Guest Post: Doug Hattaway
This post is the second in a series on the science and art of strategic communications. The first offered a Road Map to Impact to help you set communications objectives. This article introduces an important insight from the field of cognitive psychology.
Psychology and neuroscience are quickly evolving fields, with huge potential for enhancing the impact of our work. Among the findings we are learning from the scientific study of communications are new insights — such as those that follow – about how people make decisions. As communicators, we have the opportunity to put these powerful insights to work for good. This post also suggests ways to do that.
The first is intuition. The intuitive system dominates the mental process. It kicks in automatically, in response to a new stimulus or situation—generating first impressions, gut reactions, snap judgments and emotional impulses.
Intuitive processing requires little effort; we’re not even aware it’s happening. Intuition activates before language and conscious thought, and has a tremendous influence over our thinking.
It performs what we call reasoning: Thinking through alternatives, searching memory for data, processing information, weighing alternatives, contemplating outcomes, calculating costs and benefits.
Most people believe that we are guided entirely by reason, but intuition and emotion dominate most of our mental processes. Cognition only comes into play when we need to “think through” a situation.
Cognition requires attention and effort that drains people of mental energy. Our brains are wired to conserve that energy and avoid investing the mental effort required for intentional decision-making and behavior.
In fact, mental tasks are de-motivating—people lose focus and stop paying attention when their cognitive system is taxed. So you must really care about an issue to “stop and think” about it.
What does that mean for strategic communications?
Because of the misperceptions about the way people think, many leaders and organizations tend to rely on information and reason to persuade—ignoring or misunderstanding the primary role of intuition. Purely cognitive approaches can waste time and resources on communication that just won’t work.
Effective communication will influence both intuition and cognition—encouraging instant intuitive judgments and enabling fluent cognitive reasoning.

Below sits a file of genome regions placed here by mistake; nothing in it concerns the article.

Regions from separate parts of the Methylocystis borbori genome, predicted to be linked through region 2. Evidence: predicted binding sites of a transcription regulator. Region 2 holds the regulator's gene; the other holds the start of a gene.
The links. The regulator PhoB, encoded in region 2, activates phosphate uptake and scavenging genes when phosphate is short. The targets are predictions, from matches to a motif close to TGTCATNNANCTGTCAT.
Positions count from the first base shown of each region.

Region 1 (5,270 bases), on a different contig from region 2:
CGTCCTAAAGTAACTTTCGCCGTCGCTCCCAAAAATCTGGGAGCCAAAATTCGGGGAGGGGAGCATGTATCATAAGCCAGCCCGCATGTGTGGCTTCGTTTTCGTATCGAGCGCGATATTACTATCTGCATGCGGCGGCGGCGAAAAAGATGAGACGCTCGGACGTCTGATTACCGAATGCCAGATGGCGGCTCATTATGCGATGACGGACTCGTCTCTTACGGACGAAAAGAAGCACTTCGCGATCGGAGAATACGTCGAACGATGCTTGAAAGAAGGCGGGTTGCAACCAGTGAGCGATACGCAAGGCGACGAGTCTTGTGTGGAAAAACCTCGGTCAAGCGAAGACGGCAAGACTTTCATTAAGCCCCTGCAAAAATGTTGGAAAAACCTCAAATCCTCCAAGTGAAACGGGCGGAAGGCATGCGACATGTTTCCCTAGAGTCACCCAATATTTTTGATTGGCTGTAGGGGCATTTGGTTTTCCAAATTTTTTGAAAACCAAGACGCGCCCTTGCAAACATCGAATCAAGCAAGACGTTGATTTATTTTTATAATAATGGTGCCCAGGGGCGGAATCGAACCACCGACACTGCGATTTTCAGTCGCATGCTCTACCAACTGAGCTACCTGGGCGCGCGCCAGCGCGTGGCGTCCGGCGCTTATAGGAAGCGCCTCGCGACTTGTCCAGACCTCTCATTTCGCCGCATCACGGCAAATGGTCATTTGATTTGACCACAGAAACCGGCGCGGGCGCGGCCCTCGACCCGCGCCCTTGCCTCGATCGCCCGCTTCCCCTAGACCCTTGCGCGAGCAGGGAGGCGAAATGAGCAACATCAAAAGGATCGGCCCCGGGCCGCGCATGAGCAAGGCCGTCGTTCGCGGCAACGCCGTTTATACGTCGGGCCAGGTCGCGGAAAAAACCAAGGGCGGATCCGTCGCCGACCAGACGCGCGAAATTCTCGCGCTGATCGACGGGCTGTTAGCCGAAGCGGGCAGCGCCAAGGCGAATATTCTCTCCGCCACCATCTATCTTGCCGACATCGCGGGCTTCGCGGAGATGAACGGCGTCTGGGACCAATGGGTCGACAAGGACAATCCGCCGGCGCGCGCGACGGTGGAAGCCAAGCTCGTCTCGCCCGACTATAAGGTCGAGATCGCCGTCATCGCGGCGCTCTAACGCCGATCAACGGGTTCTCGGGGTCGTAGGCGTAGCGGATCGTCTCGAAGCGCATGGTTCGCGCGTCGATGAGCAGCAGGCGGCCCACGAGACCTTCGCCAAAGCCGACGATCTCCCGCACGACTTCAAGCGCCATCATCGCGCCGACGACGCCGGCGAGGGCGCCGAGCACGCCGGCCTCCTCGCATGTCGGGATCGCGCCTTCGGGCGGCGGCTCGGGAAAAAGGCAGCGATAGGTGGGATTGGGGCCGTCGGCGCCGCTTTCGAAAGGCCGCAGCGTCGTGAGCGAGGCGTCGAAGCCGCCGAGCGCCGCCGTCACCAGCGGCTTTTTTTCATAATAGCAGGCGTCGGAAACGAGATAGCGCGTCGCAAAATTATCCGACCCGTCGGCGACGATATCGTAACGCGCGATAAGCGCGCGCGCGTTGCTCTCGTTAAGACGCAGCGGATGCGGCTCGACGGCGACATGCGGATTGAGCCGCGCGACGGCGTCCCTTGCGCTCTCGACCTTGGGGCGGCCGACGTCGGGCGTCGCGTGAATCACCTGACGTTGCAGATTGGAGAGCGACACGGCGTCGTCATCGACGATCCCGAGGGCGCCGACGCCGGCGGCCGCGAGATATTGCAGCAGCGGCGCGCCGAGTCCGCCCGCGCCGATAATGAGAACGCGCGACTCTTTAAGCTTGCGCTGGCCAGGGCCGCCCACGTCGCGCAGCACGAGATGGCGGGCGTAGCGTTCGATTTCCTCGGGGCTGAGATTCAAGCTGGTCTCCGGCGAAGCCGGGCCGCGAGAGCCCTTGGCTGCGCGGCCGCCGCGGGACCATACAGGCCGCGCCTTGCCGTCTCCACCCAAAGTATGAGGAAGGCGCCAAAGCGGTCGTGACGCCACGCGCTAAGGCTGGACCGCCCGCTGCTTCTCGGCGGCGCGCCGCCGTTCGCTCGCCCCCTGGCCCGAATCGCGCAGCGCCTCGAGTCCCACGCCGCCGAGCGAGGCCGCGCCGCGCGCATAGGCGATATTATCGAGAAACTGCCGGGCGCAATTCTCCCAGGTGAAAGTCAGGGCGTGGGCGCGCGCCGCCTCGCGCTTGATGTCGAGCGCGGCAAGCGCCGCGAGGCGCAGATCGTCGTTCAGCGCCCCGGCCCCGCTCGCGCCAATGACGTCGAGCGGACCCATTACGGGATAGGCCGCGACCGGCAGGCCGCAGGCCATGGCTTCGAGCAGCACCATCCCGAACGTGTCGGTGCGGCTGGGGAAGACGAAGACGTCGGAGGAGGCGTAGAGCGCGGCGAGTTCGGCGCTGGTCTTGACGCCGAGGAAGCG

Insight 2: People are more likely to trust information that they easily understand.
“Fluency” theory holds that if people readily comprehend an idea or information, they are more likely to believe it. Being easy-to-understand obviously doesn’t mean the information is more reliable, but people are more likely to perceive it as true.
Conversely, complexity can evoke suspicion. Anything that inhibits fluent mental processing raises a barrier to both understanding and trust.
Taxing people’s limited store of mental energy can also de-motivate them: Throwing unfamiliar words, complex data or convoluted sentences at people distracts the brain, as it searches “working memory” and attempts to process all the information. People literally stop listening—and miss the whole point. Most won’t invest the energy to figure it out.
To facilitate fluency, strictly avoid jargon, abstract language, complex sentences and complicated data. This poses a real challenge for communications professionals who work with experts in various fields. Experts tend to use unfamiliar vocabulary and often rely on data to persuade. Our job is to translate their language and data into simple, intuitive statements and visual aids that facilitate fluent processing of the information and ideas.
Elegant visual presentation of ideas aids fluency, while poor design inhibits it. In psychological studies, people were less trusting of information presented in hard-to-read typefaces.
Cluttered design or overly complex infographics hinder trust and understanding, rather than enhance it. Studies show that “maximizing legibility,” such as using bold fonts, actually makes the information more believable.
Fluency suggests that it’s “smart to dumb things down.” But making things easy to understand doesn’t mean avoiding substance—it takes hard work to communicate complex ideas in simple, elegant ways.
The next post in this series will examine tools you can use to do just that.
To learn more about these and other psychological theories that can power up your communications, check out the book Thinking, Fast and Slow by Nobel Prize-winning psychologist Daniel Kahneman. For a quick read on several key theories, with insights and ideas for strategic communications, click here for our Psychological Primer.
Doug Hattaway is president of Hattaway Communications, a strategic communications firm that adapts tools from business, politics, psychology, linguistics and other fields to help visionary leaders and organizations achieve ambitious goals.